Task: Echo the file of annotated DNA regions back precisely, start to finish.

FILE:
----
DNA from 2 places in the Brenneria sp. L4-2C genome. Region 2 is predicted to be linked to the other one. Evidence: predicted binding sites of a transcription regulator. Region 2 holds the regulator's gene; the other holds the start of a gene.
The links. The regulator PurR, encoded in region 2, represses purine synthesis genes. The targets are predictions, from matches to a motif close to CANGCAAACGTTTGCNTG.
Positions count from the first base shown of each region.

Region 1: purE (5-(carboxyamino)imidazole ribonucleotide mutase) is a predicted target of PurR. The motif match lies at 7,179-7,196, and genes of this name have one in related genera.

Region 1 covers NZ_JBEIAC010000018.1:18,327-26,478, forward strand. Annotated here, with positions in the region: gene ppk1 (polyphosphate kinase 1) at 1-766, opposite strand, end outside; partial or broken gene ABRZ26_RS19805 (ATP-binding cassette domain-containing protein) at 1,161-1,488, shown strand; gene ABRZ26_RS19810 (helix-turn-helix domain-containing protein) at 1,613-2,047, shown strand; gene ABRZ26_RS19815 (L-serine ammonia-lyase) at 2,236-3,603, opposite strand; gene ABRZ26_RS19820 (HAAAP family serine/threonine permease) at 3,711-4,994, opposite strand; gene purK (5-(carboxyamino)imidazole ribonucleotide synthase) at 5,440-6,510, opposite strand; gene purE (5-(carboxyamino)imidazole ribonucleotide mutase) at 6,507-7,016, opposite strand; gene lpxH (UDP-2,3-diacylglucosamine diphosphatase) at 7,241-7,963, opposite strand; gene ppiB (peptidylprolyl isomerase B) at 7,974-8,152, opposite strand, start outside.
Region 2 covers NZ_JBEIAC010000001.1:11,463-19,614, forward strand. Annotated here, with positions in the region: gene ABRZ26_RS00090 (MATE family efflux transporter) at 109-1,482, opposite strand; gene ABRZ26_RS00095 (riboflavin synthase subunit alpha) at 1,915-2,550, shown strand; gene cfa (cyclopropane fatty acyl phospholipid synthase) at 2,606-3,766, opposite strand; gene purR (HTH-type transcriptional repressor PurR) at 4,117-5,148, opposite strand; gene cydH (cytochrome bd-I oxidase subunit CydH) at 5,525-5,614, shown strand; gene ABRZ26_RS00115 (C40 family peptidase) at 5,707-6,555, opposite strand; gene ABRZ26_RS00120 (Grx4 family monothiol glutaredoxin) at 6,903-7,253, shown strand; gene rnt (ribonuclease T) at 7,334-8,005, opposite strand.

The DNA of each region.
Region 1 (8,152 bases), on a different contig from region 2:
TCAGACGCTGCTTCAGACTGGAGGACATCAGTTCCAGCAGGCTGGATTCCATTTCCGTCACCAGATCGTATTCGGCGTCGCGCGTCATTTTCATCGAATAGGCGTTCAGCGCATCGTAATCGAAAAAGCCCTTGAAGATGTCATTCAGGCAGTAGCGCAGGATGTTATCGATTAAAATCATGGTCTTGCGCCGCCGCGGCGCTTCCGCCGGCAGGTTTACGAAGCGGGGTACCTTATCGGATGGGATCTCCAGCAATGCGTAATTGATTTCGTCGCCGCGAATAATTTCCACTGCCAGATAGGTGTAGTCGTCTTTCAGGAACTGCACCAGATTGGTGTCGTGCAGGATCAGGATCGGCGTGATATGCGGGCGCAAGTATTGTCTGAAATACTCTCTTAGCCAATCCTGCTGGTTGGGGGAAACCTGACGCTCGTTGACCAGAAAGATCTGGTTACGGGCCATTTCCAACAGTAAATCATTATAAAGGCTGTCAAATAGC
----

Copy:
DNA from 2 places in the Brenneria sp. L4-2C genome. Region 2 is predicted to be linked to the other one. Evidence: predicted binding sites of a transcription regulator. Region 2 holds the regulator's gene; the other holds the start of a gene.
The links. The regulator PurR, encoded in region 2, represses purine synthesis genes. The targets are predictions, from matches to a motif close to CANGCAAACGTTTGCNTG.
Positions count from the first base shown of each region.

Region 1: purE (5-(carboxyamino)imidazole ribonucleotide mutase) is a predicted target of PurR. The motif match lies at 7,179-7,196, and genes of this name have one in related genera.

Region 1 covers NZ_JBEIAC010000018.1:18,327-26,478, forward strand. Annotated here, with positions in the region: gene ppk1 (polyphosphate kinase 1) at 1-766, opposite strand, end outside; partial or broken gene ABRZ26_RS19805 (ATP-binding cassette domain-containing protein) at 1,161-1,488, shown strand; gene ABRZ26_RS19810 (helix-turn-helix domain-containing protein) at 1,613-2,047, shown strand; gene ABRZ26_RS19815 (L-serine ammonia-lyase) at 2,236-3,603, opposite strand; gene ABRZ26_RS19820 (HAAAP family serine/threonine permease) at 3,711-4,994, opposite strand; gene purK (5-(carboxyamino)imidazole ribonucleotide synthase) at 5,440-6,510, opposite strand; gene purE (5-(carboxyamino)imidazole ribonucleotide mutase) at 6,507-7,016, opposite strand; gene lpxH (UDP-2,3-diacylglucosamine diphosphatase) at 7,241-7,963, opposite strand; gene ppiB (peptidylprolyl isomerase B) at 7,974-8,152, opposite strand, start outside.
Region 2 covers NZ_JBEIAC010000001.1:11,463-19,614, forward strand. Annotated here, with positions in the region: gene ABRZ26_RS00090 (MATE family efflux transporter) at 109-1,482, opposite strand; gene ABRZ26_RS00095 (riboflavin synthase subunit alpha) at 1,915-2,550, shown strand; gene cfa (cyclopropane fatty acyl phospholipid synthase) at 2,606-3,766, opposite strand; gene purR (HTH-type transcriptional repressor PurR) at 4,117-5,148, opposite strand; gene cydH (cytochrome bd-I oxidase subunit CydH) at 5,525-5,614, shown strand; gene ABRZ26_RS00115 (C40 family peptidase) at 5,707-6,555, opposite strand; gene ABRZ26_RS00120 (Grx4 family monothiol glutaredoxin) at 6,903-7,253, shown strand; gene rnt (ribonuclease T) at 7,334-8,005, opposite strand.

The DNA of each region.
Region 1 (8,152 bases), on a different contig from region 2:
TCAGACGCTGCTTCAGACTGGAGGACATCAGTTCCAGCAGGCTGGATTCCATTTCCGTCACCAGATCGTATTCGGCGTCGCGCGTCATTTTCATCGAATAGGCGTTCAGCGCATCGTAATCGAAAAAGCCCTTGAAGATGTCATTCAGGCAGTAGCGCAGGATGTTATCGATTAAAATCATGGTCTTGCGCCGCCGCGGCGCTTCCGCCGGCAGGTTTACGAAGCGGGGTACCTTATCGGATGGGATCTCCAGCAATGCGTAATTGATTTCGTCGCCGCGAATAATTTCCACTGCCAGATAGGTGTAGTCGTCTTTCAGGAACTGCACCAGATTGGTGTCGTGCAGGATCAGGATCGGCGTGATATGCGGGCGCAAGTATTGTCTGAAATACTCTCTTAGCCAATCCTGCTGGTTGGGGGAAACCTGACGCTCGTTGACCAGAAAGATCTGGTTACGGGCCATTTCCAACAGTAAATCATTATAAAGGCTGTCAAATAGC